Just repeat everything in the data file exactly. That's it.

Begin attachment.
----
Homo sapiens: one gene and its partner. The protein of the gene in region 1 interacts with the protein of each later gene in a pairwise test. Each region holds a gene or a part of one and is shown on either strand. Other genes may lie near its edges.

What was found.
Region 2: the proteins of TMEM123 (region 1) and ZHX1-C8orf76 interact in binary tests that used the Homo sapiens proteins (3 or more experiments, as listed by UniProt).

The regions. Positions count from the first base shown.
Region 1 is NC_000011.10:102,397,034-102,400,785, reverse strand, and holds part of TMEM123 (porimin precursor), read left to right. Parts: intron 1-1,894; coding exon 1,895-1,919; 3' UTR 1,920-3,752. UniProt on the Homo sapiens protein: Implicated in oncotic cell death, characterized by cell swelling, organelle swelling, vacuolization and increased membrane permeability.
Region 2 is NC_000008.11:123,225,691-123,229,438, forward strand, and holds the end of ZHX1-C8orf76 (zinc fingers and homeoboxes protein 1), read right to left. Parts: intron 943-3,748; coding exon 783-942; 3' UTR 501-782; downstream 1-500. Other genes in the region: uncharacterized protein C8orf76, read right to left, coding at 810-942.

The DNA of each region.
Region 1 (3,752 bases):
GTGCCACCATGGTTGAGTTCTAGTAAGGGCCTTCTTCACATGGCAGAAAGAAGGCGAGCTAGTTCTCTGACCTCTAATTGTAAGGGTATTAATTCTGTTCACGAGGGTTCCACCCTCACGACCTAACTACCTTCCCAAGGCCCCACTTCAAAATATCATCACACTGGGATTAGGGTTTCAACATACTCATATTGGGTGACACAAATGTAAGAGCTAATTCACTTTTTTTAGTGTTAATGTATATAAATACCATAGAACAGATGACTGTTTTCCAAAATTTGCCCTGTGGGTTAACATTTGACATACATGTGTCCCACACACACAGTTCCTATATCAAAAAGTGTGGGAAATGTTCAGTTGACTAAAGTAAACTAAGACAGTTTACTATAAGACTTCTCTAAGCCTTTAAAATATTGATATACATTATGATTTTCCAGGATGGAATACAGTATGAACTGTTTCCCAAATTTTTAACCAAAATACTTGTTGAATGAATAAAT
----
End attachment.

Homo sapiens: one gene and its partner. The protein of the gene in region 1 interacts with the protein of each later gene in a pairwise test. Each region holds a gene or a part of one and is shown on either strand. Other genes may lie near its edges.

What was found.
Region 2: the proteins of TMEM123 (region 1) and ZHX1-C8orf76 interact in binary tests that used the Homo sapiens proteins (3 or more experiments, as listed by UniProt).

The regions. Positions count from the first base shown.
Region 1 is NC_000011.10:102,397,034-102,400,785, reverse strand, and holds part of TMEM123 (porimin precursor), read left to right. Parts: intron 1-1,894; coding exon 1,895-1,919; 3' UTR 1,920-3,752. UniProt on the Homo sapiens protein: Implicated in oncotic cell death, characterized by cell swelling, organelle swelling, vacuolization and increased membrane permeability.
Region 2 is NC_000008.11:123,225,691-123,229,438, forward strand, and holds the end of ZHX1-C8orf76 (zinc fingers and homeoboxes protein 1), read right to left. Parts: intron 943-3,748; coding exon 783-942; 3' UTR 501-782; downstream 1-500. Other genes in the region: uncharacterized protein C8orf76, read right to left, coding at 810-942.

The DNA of each region.
Region 1 (3,752 bases):
GTGCCACCATGGTTGAGTTCTAGTAAGGGCCTTCTTCACATGGCAGAAAGAAGGCGAGCTAGTTCTCTGACCTCTAATTGTAAGGGTATTAATTCTGTTCACGAGGGTTCCACCCTCACGACCTAACTACCTTCCCAAGGCCCCACTTCAAAATATCATCACACTGGGATTAGGGTTTCAACATACTCATATTGGGTGACACAAATGTAAGAGCTAATTCACTTTTTTTAGTGTTAATGTATATAAATACCATAGAACAGATGACTGTTTTCCAAAATTTGCCCTGTGGGTTAACATTTGACATACATGTGTCCCACACACACAGTTCCTATATCAAAAAGTGTGGGAAATGTTCAGTTGACTAAAGTAAACTAAGACAGTTTACTATAAGACTTCTCTAAGCCTTTAAAATATTGATATACATTATGATTTTCCAGGATGGAATACAGTATGAACTGTTTCCCAAATTTTTAACCAAAATACTTGTTGAATGAATAAAT